Gaslit, threatened, and badgered to look to the other way by keeping her head down in order to move up professionally, in a chilling scene played with faux friendly, matter-of-fact menace by Matthew McFadyen, writer-director-producer and co-editor Kitty Green gets everything right in her fictional feature debut.


The result of meticulous research, including interviews with women working in not just film but every industry, the feel of the film is so universal that as soon as Garner began flipping on garish, buzzing fluorescent lights, I was mentally transported back to a similarly soul-sucking office job I held when I was Jane's age. And while, with the New York headquarters and by now, a very identifiable modus operandi, one can't help but conjure up images of Harvey Weinstein throughout Jane's day, the film would ring just as true if it was set in Boise at a trucking office or upholstery store twenty years ago, long before anyone had even heard of #MeToo.

Nonchalantly showing us everything through Jane's eyes, from the moment she gets up at o'dark thirty to catch a ride into the city from Astoria to eat cereal over the sink standing up, the film sets the tone of the monotony, untapped potential, and dread that comes with the job. Like one of those dreams you have where you swear you spent all night at work, even before Jane settles in at her desk, we feel Green and Garner's sincere intensity as we watch the gifted young actress who first caught our attention on The Americans immediately vanish into the everywoman role.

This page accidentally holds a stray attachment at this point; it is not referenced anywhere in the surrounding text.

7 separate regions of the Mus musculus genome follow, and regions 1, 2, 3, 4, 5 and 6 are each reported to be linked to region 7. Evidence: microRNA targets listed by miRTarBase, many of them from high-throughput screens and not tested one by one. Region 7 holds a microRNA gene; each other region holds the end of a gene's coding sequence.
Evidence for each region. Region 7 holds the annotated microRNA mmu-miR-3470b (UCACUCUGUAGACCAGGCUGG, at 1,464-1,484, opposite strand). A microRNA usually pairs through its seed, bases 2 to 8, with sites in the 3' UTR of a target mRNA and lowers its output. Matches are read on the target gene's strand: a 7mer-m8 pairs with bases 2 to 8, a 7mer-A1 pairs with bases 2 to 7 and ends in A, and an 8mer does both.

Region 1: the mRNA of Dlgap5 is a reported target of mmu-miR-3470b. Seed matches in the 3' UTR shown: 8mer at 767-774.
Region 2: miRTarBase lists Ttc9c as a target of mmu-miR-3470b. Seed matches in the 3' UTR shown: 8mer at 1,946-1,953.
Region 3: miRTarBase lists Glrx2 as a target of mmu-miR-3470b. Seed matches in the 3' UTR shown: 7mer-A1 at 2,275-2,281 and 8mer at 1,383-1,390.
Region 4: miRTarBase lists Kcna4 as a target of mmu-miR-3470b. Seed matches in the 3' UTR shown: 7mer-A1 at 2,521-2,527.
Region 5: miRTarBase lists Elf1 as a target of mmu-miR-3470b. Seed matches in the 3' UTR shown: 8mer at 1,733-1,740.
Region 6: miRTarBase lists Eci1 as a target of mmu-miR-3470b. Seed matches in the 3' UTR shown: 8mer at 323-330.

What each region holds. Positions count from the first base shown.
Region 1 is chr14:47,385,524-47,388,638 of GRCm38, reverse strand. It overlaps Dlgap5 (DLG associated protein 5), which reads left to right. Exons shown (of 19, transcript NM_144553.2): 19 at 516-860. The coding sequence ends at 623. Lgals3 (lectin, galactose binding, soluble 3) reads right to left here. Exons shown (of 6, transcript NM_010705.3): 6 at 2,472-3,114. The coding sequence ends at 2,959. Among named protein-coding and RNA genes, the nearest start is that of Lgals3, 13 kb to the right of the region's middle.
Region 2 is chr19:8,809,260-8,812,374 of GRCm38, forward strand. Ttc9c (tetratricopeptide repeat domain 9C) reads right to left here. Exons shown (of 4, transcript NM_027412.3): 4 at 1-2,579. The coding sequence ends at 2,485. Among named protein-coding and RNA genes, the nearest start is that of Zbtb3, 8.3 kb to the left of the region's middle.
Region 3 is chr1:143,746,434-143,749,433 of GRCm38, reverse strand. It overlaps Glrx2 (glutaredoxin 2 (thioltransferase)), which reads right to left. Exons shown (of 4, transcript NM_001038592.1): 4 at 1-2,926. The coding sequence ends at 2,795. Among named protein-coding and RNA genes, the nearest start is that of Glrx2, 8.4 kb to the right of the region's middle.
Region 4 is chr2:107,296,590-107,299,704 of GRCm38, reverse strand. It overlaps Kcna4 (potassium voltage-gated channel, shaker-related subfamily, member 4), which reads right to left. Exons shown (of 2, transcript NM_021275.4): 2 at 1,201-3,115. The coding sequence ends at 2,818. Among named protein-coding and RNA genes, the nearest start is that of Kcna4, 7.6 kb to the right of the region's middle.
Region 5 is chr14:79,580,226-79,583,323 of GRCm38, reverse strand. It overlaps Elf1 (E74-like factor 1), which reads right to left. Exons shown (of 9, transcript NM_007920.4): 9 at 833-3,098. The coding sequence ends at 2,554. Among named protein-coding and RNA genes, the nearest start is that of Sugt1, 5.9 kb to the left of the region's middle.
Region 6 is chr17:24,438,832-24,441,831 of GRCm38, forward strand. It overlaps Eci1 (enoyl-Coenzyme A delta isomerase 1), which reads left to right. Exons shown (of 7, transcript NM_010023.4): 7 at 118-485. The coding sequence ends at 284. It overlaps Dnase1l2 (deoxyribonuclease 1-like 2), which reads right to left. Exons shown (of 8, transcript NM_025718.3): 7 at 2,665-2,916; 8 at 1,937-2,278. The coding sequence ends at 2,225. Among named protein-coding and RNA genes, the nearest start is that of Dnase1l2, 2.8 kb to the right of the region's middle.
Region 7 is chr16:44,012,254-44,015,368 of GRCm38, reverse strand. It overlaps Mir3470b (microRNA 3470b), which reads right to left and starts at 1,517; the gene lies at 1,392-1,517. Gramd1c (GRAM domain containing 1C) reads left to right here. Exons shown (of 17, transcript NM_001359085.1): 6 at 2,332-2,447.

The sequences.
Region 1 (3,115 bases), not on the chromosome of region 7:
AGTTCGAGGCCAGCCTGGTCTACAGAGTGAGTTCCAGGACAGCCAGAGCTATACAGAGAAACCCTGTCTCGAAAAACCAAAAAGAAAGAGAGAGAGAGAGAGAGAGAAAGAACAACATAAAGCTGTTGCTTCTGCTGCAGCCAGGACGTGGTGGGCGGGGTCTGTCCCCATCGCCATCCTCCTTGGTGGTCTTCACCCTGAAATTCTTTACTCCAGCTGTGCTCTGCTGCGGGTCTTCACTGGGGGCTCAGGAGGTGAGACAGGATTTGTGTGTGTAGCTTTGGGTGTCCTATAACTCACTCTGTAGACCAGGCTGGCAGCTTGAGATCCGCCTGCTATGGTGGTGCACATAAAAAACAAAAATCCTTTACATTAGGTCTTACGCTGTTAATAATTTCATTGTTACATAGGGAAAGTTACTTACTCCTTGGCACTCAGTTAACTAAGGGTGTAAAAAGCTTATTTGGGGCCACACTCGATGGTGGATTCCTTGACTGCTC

Easily the strongest film I've seen so far in 2020 and one that I'm sure we'll be still talking about by the year's end, in her first time at bat as a fiction filmmaker, Kitty Green is wise enough to know that to drive her point home, she doesn't need her characters to make a big speech.


Treating Jane like a blurred headshot, we watch as she's forced by office protocol to send multiple apology emails to her unnamed, unseen boss whenever he phones her to chew her head off about some perceived slight. Observing all of the drama from their desks where they're more freely able to goof off, the men in her area stand behind her as she takes to the keyboard each time, coaching her on what to write.

"I appreciate the opportunity to work for this company and will not let you down again," she types and we feel the sardonic pain of each word. A low level employee who just wants to go about her day and do her job, in the masterful The Assistant, Jane is everyone on the bottom rung. Not quite ready to ask herself how much longer she can keep her head down and pretend not to see what's going on, Jane knows that soon the time to do just that will come.

Despite their attempts at deflective humor, Jane recognizes that her coworkers all know just how rigged the system is in the end. Even with a title change or salary bump in their future, on this otherwise random day, it sinks in that in her boss's exploitative playground, they're all guilty by association, and there's no real way to rise above it or move up. In this world where tyrants are protected, Kitty Green's Assistant reminds us that we're all just headshots.